It's that time of year again. Autumn. The trees are shedding their leaves, and it seems as if all of nature is getting ready to go to sleep. It is changing and preparing itself to draw in all of it's energy to survive winter. Change - there's that word again. Change is hard for me, but change is built into God's creation, and everything He created is infused with rhythm. Every day the sun rises and sets. The seasons change, and each season serves a purpose. However, sometimes it's difficult to see the purpose in change.
I can sometimes feel depressed this time of year, also a little anxious. I used to think it was because I didn't care for the cold temperature of winter. While I'm not a fan of cold weather, I've realized that is not all there is to it. The cold weather and especially the shorter days cause me to be indoors more. That is a problem for me because my soul is fed when I'm outside in nature. I love the long days of summer that enable me to be in the garden after work. The sun on my face and my hands in the dirt grounds me in a way that nothing else does. So, there is that - but I came to understand that not only does this time of year represent shorter, cooler days, but it is also the beginning of the holidays. The holidays are a beautiful time, but for many of us, the holidays epitomize who is missing from our celebrations. Since our daughter Nicole passed away three days after Christmas, it's hard not to associate Christmas with her death. Her stocking is still packed away with our Christmas decorations, but I won't be able to feel her hugs or look into her sparkling blue eyes. That is hard. It is easy to get lost in sadness or preoccupation with the loss during seasons of change.
I wrote about how this felt in my book Victorious Heart:
"As the days dragged on, we felt a series of vicious emotional assaults, as the reality of life without Nicole slammed us repeatedly. We felt as though we had been thrown into the old children's game, Barrel of Monkeys. We were shaken furiously before being dumped out on the ground in a jumbled heap. The rest of the world still turned, still functioned, still continued on like before. But for me, the new reality lacked color and order. As we began to untangle ourselves from one another, we had to step into a world that looked familiar but was not the same."
When I'm feeling this way, I've learned that I need to be diligent in creating routines to help me maintain clarity and purpose. Routines are just a template that helps develop practices that preserve the natural rhythms of our lives. Routine anchors our soul in rhythm and help us adapt to change, bringing something familiar into the chaos, grief, or illness.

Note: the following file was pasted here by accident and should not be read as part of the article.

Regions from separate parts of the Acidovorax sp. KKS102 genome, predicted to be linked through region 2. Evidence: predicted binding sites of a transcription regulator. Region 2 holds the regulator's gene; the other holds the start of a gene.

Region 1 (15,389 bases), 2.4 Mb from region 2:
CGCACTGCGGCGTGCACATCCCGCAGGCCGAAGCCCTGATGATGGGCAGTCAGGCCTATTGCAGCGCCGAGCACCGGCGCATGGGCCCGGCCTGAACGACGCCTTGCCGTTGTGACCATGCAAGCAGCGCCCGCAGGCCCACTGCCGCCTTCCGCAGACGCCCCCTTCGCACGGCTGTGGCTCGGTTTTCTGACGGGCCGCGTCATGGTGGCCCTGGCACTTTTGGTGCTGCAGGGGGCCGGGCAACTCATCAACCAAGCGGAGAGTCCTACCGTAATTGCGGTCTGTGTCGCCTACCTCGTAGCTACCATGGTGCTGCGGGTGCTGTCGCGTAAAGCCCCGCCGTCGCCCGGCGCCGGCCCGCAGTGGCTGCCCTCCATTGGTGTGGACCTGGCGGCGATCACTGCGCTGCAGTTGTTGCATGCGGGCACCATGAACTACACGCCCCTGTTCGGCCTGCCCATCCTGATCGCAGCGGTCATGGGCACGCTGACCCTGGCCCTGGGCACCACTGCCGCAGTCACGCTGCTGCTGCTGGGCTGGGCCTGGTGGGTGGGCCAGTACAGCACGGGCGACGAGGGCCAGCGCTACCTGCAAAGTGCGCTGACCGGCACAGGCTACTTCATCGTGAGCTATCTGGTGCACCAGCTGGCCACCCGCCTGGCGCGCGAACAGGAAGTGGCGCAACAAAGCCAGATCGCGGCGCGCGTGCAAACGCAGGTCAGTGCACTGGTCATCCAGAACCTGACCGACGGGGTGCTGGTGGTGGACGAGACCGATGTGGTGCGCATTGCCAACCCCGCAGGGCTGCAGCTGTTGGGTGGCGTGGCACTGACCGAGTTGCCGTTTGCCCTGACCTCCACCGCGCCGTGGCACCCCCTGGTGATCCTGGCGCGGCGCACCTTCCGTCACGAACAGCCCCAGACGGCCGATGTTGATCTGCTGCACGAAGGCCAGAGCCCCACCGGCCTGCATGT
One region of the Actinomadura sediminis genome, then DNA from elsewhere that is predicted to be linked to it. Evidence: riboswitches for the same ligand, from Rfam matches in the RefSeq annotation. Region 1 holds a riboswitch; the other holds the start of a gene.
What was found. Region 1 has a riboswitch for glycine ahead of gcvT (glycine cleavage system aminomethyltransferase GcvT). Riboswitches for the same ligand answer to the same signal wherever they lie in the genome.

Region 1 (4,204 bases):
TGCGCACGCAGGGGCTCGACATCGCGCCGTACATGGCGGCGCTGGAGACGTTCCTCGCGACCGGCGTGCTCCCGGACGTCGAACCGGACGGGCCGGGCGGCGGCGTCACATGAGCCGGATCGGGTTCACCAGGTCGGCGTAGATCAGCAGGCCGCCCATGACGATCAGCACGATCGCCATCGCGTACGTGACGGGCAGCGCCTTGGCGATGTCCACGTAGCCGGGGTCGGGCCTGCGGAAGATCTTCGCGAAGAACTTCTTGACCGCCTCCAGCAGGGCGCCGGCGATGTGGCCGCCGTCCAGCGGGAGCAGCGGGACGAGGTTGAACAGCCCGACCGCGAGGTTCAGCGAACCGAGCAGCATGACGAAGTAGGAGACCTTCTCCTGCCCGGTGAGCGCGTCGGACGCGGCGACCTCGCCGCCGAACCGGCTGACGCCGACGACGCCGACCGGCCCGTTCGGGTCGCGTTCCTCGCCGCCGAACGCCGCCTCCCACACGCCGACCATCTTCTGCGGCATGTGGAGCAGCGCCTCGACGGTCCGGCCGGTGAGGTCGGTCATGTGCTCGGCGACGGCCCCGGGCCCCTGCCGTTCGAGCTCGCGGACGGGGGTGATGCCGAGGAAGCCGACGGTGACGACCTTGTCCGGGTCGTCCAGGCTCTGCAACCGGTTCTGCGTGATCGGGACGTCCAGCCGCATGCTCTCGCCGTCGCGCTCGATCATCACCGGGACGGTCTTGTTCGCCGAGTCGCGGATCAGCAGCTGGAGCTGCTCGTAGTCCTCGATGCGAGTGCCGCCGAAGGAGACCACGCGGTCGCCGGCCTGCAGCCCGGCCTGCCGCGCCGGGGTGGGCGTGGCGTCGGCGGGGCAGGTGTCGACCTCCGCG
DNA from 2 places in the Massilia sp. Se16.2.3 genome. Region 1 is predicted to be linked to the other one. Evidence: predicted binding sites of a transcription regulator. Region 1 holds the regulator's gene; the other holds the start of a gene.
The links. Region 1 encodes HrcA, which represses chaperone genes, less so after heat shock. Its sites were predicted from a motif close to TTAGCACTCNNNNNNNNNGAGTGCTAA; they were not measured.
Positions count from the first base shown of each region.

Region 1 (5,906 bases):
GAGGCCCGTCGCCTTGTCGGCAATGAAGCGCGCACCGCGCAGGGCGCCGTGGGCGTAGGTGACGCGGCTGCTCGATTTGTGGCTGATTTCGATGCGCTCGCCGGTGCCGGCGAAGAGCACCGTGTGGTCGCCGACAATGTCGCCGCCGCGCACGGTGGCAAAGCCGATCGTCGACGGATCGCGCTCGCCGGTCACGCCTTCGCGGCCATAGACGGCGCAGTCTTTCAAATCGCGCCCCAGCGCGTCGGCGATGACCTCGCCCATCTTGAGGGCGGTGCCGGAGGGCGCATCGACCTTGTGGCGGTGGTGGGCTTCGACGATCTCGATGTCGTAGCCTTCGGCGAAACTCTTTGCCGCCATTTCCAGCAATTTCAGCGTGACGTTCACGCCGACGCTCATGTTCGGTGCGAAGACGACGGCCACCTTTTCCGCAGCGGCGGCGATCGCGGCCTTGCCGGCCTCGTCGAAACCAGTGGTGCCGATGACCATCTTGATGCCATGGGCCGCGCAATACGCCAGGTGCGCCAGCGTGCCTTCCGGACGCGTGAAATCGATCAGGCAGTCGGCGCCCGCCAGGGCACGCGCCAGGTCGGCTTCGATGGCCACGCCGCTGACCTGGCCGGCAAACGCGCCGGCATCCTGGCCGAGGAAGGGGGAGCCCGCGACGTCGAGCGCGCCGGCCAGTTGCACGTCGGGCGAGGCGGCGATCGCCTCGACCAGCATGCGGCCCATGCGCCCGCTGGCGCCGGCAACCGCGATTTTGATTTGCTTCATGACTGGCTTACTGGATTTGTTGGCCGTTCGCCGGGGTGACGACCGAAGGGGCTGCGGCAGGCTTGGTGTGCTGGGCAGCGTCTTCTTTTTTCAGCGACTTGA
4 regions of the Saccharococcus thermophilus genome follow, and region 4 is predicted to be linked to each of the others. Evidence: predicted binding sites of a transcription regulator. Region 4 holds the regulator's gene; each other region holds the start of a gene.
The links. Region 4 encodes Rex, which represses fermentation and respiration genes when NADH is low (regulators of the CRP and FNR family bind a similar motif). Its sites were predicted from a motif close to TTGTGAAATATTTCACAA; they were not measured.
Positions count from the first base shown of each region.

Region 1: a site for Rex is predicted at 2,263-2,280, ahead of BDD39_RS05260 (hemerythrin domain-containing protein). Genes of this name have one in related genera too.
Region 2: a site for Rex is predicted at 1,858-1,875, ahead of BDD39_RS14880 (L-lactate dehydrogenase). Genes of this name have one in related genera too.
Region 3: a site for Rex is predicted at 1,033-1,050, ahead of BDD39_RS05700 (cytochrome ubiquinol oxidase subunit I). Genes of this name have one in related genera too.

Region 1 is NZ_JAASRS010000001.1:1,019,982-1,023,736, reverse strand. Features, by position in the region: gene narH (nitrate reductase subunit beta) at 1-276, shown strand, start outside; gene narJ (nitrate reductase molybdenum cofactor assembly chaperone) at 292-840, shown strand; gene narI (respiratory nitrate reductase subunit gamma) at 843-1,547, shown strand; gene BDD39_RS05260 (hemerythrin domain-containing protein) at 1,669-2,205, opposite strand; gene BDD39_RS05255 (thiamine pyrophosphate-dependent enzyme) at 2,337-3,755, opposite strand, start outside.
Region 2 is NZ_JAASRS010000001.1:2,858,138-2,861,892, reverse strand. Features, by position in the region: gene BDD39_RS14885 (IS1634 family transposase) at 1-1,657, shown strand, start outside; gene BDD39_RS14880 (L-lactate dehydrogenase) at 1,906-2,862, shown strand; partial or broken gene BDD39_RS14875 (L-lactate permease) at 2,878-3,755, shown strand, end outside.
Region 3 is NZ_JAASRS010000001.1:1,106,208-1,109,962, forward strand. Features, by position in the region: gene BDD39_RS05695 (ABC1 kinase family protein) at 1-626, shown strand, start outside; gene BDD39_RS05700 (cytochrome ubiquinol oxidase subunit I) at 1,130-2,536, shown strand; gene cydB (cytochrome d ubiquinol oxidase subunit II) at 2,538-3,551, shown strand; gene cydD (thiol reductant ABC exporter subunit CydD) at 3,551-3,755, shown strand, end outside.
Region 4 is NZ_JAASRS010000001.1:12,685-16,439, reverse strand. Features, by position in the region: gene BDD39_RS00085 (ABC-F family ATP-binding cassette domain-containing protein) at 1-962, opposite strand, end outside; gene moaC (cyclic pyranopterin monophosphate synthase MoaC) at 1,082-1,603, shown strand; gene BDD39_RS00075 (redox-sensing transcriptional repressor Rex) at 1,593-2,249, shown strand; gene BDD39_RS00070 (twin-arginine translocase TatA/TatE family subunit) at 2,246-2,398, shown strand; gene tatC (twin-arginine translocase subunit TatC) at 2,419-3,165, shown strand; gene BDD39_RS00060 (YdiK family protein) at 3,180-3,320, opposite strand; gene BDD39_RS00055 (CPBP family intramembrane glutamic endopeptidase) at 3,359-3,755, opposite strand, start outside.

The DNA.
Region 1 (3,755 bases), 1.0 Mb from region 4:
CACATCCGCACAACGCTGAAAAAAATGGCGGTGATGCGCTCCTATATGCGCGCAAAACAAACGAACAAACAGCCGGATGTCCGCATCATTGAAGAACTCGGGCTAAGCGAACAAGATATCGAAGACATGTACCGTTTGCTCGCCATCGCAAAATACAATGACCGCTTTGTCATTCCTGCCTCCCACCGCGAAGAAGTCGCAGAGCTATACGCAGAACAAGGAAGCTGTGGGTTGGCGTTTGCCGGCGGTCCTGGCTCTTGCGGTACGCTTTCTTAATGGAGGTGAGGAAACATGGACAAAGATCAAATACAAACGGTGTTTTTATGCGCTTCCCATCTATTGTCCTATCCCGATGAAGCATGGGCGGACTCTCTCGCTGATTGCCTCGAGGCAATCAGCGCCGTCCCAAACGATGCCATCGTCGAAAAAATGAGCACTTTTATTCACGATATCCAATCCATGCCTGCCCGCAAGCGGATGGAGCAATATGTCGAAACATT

Like creation, we are all uniquely designed by God, so our routines will also be unique. It is important to seek His purpose and rhythm for your life. However, there are some elemental components in establishing healthy practices to help ground us and bring clarity.
Keep it Simple
We may be tempted to make an elaborate plan initially, but it's better to start small and set yourself up for success than to make a big plan that will be hard to implement. In times of pain or stress, it is easy to get overwhelmed and feel like giving up, so it is essential to keep it simple and lay a foundation ritual that you can build on later.
Decide ahead of time what your foundational routine will be and write it down. When I am struggling, it is hard to get out of bed in the morning, but if I decide ahead of time what my morning routine will be, it is easier to do the first thing on the list. My son-in-law Jonathan told me once that when planning his day, it was helpful for him to think about what yesterday's Jonathan had decided to do…. Yesterday's plans bring clarity to today's actions.
I can be motivated about a plan and start strong, only to fall off quickly. But when I execute my routine consistently, it eventually becomes more manageable and becomes a habit. I also find it beneficial to implement my routine at the same time every morning, even in the same location.
Your struggle may not be at the changing of the seasons or the approaching holidays, but we all have times in our lives when we can't find our footing and feel lost and disoriented. I would encourage you to create some routines that will help you find your rhythm for those seasons. Figure out which practice makes you feel grounded and start there.